Communication Studies, Taos

During summer 2012, communication studies students in the Meadows School of the Arts are at SMU-in-Taos, where they are studying nonprofit management and working as interns at nonprofit organizations in the city of Taos. Students will focus on issues involving the environment, the arts, public radio and TV, and nonprofit community outreach.

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The energy of the land

An update from Monica, a sophomore Hunt Leadership Scholar planning to major in business and communication studies. She is interning at Taos Community Foundation

The thing that makes Taos so different is the energy. Professor Flournoy calls it a “mañana attitude.”  It’s relaxed and unhurried out here. At my internship at the Taos Community Foundation, while working with local volunteers and Foundation board members, we sometimes end up discussing astrology, how stars and planets cause problems and blessings right now, various massages to rid forms of “bad energy,” and herbal remedies for ailments.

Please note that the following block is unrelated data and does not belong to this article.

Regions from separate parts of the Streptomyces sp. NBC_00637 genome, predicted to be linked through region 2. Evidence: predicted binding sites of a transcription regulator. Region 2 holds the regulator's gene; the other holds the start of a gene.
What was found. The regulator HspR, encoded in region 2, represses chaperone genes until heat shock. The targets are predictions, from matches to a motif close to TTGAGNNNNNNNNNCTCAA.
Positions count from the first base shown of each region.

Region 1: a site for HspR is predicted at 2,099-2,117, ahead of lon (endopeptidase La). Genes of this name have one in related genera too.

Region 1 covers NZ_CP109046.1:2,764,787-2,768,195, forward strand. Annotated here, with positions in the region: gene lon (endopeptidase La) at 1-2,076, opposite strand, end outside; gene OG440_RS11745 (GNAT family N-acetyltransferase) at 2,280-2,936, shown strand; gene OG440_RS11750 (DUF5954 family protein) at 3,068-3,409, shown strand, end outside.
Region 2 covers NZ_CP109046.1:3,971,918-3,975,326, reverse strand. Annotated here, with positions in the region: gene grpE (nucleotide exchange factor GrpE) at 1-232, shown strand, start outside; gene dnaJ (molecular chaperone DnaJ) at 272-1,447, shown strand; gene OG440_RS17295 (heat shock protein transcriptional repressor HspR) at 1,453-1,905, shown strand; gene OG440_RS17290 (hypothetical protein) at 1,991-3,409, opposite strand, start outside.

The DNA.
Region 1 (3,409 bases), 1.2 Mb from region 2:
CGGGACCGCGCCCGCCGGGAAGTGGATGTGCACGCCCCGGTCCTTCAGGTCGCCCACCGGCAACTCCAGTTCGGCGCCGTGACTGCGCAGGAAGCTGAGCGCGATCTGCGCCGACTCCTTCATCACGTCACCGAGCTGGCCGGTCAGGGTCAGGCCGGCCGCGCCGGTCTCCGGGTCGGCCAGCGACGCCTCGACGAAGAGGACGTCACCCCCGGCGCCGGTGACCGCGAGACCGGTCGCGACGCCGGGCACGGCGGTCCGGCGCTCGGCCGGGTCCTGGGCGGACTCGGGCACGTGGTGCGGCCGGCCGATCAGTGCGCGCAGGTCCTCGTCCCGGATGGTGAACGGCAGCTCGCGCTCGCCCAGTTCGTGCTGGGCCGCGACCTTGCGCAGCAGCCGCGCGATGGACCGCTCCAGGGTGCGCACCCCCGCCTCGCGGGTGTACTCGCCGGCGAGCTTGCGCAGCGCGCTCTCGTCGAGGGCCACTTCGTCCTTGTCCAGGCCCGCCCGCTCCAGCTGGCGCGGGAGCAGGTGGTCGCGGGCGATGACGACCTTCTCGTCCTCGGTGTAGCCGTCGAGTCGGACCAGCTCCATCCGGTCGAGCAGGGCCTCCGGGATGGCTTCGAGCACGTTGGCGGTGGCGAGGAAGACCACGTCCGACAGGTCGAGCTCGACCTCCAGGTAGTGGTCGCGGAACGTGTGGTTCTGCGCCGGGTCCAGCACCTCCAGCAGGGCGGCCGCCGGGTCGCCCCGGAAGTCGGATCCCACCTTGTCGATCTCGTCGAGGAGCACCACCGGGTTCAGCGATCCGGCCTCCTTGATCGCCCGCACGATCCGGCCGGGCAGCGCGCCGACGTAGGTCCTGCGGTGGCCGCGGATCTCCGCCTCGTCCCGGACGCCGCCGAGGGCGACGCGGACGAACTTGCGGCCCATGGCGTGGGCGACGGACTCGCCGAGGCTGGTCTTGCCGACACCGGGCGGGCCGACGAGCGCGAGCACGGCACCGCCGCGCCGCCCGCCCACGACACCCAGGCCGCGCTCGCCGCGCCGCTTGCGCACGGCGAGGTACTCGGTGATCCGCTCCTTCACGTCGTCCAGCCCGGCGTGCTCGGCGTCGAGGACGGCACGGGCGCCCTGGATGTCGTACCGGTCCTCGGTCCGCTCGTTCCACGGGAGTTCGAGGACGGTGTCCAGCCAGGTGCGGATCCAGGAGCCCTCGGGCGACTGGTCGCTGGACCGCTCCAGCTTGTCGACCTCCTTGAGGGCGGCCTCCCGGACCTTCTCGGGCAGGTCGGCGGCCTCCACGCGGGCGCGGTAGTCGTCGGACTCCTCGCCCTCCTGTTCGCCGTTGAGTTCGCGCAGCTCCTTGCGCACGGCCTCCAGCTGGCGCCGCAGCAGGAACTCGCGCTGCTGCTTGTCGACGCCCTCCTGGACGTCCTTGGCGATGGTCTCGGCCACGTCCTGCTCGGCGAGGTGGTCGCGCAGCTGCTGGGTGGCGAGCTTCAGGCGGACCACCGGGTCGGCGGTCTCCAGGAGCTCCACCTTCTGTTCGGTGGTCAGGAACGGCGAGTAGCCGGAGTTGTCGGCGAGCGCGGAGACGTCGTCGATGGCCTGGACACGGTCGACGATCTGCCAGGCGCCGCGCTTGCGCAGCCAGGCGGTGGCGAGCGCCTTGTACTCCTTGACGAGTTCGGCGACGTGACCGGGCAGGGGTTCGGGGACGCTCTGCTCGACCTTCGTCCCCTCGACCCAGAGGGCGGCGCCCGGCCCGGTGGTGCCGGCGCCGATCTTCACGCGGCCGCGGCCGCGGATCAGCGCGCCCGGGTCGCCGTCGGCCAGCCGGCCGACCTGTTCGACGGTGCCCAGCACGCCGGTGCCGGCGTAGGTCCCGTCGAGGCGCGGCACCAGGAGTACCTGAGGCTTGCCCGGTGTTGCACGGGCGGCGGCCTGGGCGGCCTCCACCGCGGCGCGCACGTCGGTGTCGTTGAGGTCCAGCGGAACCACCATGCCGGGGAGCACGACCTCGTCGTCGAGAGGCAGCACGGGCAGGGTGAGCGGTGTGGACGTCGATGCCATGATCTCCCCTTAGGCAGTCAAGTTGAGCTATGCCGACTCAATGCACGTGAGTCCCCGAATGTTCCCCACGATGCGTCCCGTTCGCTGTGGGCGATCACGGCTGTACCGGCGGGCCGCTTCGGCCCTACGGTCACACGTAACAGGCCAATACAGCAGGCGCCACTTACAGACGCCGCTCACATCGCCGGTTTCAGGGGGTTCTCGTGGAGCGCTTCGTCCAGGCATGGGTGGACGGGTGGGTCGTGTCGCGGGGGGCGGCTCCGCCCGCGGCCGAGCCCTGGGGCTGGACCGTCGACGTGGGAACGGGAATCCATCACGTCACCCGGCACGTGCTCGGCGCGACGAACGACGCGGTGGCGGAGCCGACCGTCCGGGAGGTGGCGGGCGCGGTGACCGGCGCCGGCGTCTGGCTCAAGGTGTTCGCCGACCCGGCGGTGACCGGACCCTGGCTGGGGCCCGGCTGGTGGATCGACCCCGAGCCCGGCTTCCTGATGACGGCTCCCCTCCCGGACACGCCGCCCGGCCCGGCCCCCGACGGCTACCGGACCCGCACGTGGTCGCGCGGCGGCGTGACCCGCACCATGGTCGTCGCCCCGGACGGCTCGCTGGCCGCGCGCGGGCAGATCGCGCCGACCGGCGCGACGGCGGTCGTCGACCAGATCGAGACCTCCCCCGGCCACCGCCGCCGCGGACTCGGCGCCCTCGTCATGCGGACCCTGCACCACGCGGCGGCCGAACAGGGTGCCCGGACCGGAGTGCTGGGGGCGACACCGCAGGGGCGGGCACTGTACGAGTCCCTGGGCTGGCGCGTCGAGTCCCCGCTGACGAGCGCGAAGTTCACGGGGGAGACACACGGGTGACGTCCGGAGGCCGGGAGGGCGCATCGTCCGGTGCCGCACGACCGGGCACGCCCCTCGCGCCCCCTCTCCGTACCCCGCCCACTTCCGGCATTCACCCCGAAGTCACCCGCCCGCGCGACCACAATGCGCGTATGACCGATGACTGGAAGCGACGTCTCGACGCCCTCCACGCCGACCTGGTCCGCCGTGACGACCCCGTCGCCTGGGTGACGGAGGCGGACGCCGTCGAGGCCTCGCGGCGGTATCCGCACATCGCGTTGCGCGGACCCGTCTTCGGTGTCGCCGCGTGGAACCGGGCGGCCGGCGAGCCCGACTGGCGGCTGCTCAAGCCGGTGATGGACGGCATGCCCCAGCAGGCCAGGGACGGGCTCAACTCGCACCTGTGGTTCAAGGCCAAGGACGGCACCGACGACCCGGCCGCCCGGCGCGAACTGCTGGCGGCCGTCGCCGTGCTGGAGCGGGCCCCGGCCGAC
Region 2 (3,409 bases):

One afternoon Prof. Flournoy drove the class out to the EarthShips near the Gorge outside of Taos. This community is composed of a group of mound-like solar homes made purely of trash and recycled goods. Colored bottles compose fences, tires provide foundations, and soda cans line exterior walls. These are the homes of people who seek to live “off the grid.” They want to walk this Earth without leaving footprints behind, carbon or otherwise.

My cousin, who lives in Taos, says the energy here is related to the unique geography: a deep scar across the Earth (the Gorge), mountains rimming the town, and the expansive valleys, all contribute to the unique Taos energy level. And of course, the Native American tradition (Taos Pueblo is the oldest continuously operating pueblo) has a significant impact on the overall attitude.

Turquoise jewelry abounds. Chili peppers are the décor of choice around homes and businesses alike. I walked into a store in the Plaza the other day and noticed footlong, bundled tree branches for sale by the door. A bearded man behind the counter explained that these were used to cleanse a house from all that is bad. He said folks perform this ritual every day.

This awareness of energy and the spirits of the land are part of this deeply rooted culture. People here are allowed to recognize and develop a strong relationship with the land and deeper values. Taos is a place where the free thinker thrives. That is why artists, the LGBT community, and hippies have all found peace to express themselves.

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